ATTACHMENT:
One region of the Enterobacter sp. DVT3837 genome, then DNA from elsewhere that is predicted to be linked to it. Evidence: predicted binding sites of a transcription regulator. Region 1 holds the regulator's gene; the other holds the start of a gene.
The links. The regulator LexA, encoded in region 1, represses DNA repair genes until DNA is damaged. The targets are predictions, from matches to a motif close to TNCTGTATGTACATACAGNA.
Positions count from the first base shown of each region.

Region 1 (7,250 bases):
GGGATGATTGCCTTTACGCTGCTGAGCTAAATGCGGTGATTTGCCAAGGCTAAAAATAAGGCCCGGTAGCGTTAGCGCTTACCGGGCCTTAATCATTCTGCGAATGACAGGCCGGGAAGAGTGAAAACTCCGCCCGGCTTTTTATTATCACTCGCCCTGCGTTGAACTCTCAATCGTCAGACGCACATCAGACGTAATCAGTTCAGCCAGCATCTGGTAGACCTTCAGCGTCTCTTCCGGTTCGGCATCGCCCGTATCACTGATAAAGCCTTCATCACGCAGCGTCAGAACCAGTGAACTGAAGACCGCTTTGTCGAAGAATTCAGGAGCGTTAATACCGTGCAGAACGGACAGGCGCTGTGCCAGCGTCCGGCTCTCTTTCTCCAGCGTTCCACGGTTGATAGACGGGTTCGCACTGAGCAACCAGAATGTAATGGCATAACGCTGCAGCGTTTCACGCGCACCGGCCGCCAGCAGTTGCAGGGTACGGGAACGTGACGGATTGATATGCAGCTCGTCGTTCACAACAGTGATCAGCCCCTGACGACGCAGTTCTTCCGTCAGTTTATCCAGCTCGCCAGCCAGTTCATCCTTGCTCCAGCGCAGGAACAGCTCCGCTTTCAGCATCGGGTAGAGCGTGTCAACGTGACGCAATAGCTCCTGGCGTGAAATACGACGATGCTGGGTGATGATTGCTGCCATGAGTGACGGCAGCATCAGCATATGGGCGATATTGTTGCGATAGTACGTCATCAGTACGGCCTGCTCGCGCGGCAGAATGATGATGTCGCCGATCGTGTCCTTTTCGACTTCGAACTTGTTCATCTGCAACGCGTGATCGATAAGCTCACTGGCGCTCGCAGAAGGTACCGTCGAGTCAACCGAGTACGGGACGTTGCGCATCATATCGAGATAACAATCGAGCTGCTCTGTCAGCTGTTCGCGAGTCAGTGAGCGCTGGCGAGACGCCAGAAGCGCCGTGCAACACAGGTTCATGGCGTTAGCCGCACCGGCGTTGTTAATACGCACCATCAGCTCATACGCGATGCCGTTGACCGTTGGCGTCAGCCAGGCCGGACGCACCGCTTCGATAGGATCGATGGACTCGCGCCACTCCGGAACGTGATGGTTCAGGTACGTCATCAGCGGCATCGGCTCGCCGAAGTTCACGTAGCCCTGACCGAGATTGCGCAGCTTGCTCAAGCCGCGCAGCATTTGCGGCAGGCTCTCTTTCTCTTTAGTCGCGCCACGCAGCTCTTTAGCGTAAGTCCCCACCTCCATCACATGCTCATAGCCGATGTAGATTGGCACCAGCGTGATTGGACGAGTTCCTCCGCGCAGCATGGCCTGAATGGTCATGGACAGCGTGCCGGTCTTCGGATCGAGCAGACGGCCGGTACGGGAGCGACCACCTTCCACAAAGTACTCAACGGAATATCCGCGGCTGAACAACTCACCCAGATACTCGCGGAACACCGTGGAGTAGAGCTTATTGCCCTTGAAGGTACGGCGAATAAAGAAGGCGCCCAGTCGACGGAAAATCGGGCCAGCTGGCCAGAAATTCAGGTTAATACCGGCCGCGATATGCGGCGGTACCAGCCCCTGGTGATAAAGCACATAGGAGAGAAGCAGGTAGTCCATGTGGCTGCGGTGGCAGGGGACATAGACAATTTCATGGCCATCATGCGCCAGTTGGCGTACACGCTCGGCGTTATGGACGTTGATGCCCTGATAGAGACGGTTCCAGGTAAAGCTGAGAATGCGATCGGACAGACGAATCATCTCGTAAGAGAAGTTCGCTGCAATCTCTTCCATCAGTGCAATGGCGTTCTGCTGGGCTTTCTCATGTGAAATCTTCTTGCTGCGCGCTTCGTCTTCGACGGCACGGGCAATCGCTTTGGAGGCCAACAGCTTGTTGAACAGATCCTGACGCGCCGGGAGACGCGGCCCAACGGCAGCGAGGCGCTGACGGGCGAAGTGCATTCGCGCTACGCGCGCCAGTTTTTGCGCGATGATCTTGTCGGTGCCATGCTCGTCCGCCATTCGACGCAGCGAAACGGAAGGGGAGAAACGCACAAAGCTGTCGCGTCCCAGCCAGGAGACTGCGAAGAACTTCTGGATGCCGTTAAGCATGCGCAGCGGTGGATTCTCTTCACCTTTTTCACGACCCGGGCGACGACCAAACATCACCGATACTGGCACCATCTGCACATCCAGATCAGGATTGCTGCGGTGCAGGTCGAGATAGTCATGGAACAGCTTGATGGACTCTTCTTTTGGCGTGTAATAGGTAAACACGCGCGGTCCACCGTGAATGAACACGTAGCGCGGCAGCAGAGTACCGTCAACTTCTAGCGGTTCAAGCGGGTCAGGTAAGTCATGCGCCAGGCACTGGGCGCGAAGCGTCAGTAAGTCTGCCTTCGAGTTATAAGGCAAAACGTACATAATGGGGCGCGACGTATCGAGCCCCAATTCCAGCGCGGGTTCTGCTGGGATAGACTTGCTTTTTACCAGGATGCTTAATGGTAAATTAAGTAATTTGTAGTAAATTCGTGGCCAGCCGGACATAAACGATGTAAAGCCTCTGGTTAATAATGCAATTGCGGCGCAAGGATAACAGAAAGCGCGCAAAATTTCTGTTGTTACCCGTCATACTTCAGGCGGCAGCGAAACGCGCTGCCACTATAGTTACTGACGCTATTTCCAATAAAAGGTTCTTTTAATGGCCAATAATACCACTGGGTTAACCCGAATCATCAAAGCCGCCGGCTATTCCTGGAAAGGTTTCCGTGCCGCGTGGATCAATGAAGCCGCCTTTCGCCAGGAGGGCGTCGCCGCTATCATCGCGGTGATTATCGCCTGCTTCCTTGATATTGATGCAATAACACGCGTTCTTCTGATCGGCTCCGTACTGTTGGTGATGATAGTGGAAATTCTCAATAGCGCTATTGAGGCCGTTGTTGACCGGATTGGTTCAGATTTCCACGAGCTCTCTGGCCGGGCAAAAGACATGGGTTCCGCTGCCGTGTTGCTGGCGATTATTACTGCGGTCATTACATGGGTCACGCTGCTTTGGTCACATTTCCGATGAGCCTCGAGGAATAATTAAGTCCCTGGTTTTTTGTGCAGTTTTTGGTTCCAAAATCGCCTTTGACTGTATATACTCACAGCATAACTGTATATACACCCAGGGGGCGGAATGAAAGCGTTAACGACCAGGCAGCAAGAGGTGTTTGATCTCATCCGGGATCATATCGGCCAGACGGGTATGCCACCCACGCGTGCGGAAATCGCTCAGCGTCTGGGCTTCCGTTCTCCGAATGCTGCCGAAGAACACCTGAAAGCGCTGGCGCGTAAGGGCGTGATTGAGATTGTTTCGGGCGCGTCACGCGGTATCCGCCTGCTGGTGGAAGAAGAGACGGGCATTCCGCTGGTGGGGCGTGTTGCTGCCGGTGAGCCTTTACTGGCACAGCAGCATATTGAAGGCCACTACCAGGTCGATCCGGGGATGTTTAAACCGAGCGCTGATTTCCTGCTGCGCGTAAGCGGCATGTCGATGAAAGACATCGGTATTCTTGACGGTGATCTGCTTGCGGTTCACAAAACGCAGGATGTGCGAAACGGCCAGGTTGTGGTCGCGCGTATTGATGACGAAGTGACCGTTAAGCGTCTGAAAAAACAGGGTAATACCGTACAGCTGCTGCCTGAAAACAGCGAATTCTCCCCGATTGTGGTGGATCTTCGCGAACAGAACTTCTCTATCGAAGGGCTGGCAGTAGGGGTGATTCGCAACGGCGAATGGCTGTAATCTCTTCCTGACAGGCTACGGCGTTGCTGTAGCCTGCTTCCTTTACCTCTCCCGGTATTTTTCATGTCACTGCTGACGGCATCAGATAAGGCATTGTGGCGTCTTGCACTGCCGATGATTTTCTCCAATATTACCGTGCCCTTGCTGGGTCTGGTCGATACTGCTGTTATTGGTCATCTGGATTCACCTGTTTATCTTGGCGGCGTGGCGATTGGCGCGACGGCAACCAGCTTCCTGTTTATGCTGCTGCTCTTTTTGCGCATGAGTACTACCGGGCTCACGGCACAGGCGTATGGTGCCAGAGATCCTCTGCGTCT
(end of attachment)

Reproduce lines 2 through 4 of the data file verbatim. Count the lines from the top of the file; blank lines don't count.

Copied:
The links. The regulator LexA, encoded in region 1, represses DNA repair genes until DNA is damaged. The targets are predictions, from matches to a motif close to TNCTGTATGTACATACAGNA.
Positions count from the first base shown of each region.

Region 1 (7,250 bases):